The chief executives of many Blue Cross Blue Shield plans enjoyed some hefty bonuses last year, primarily because of lower-than-expected medical utilization and strong enrollment numbers.
Salary, bonuses and other compensation for the CEOs of 35 Blues plans totaled about $93 million in 2011--$40 million of which were bonuses, according to AIS Health.
For example, David Klein, the retiring CEO of Excellus Blue Cross Blue Shield, received a total compensation package in 2011 that was 173 percent larger than 2010. And Health Care Service Corporation CEO Patricia Hemingway Hall earned $12.8 million in total compensation in 2011, a 60 percent increase from the previous year. While her annual salary rose by a little more than $6,000, her bonus due soared by more than $4.8 million from 2010.
Meanwhile, Mark Ganz, CEO of Cambia Health Solutions, who heads Regence Blues plans in two of the four states where the company operates, made $1.5 million. Insurance departments in Utah and Idaho do not disclose compensation data for health plan executives, AIS Health noted.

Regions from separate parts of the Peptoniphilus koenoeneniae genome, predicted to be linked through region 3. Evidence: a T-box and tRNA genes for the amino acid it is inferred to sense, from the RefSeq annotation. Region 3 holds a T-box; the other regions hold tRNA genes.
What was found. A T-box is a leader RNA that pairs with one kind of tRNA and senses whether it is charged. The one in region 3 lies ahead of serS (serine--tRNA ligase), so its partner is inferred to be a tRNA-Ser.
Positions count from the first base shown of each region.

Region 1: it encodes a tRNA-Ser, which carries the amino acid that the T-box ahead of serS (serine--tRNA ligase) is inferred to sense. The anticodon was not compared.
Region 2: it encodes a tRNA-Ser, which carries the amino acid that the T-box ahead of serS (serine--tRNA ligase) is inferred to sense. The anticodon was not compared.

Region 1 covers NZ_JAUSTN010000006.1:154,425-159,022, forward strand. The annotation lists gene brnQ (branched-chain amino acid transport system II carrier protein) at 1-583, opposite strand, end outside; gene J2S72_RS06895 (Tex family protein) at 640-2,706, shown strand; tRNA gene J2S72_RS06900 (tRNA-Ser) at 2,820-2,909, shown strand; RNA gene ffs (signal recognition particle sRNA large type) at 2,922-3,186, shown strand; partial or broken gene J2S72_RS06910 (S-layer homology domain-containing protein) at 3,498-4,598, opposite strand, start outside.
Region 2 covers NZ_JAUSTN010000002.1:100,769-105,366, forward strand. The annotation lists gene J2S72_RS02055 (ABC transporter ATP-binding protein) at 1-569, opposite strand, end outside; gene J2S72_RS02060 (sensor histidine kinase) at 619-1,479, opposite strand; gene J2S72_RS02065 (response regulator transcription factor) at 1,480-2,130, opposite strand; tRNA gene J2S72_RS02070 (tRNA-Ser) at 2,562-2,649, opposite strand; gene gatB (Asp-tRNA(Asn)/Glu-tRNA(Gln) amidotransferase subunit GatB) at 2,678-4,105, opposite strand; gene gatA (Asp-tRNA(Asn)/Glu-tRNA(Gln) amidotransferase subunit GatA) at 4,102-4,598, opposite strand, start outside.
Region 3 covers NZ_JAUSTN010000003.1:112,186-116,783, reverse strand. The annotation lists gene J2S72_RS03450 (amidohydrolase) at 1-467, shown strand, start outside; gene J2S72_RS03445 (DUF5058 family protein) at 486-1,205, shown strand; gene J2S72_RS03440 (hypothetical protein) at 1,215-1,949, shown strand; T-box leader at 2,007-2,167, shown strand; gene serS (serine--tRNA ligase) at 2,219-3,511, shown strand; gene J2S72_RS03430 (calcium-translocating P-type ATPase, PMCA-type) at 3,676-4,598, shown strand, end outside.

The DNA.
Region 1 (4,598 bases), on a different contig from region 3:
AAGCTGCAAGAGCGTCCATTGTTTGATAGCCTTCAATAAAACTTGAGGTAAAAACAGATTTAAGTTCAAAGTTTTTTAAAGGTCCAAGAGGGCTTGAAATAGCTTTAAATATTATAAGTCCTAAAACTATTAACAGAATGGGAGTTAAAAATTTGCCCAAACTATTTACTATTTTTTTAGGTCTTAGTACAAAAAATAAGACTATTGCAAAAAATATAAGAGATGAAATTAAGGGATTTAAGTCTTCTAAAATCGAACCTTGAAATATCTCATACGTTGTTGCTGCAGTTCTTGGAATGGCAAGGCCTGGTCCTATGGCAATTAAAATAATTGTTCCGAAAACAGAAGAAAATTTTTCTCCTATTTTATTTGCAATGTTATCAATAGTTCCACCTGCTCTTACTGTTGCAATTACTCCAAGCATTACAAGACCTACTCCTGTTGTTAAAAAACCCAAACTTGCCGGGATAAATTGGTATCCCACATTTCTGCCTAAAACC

Receiving the lowest pay package was Richard Schum, Jr., the CEO of Wyoming Blue Cross Blue Shield. He earned $288,197 in total compensation, including a $58,470 bonus, for his few months' work as CEO in 2011.
Despite these big payouts, however, Blues CEOs earn considerably less than their for-profit counterparts at companies like Cigna and Humana.
Cigna CEO David Cordani saw his total compensation jump 25 percent to $19.1 million, including $9.3 million in performance-based compensation and long-term incentives. And Humana CEO Michael McCallister received a 19 percent boost in compensation from 2010 to 2011, earning $7.3 million last year, including $1.1 million in base compensation, $1.3 million in stock awards, $2.3 million in options and $2.1 million in nonequity incentives, FierceHealthPayer previously reported.
To learn more:
- read the AIS Health article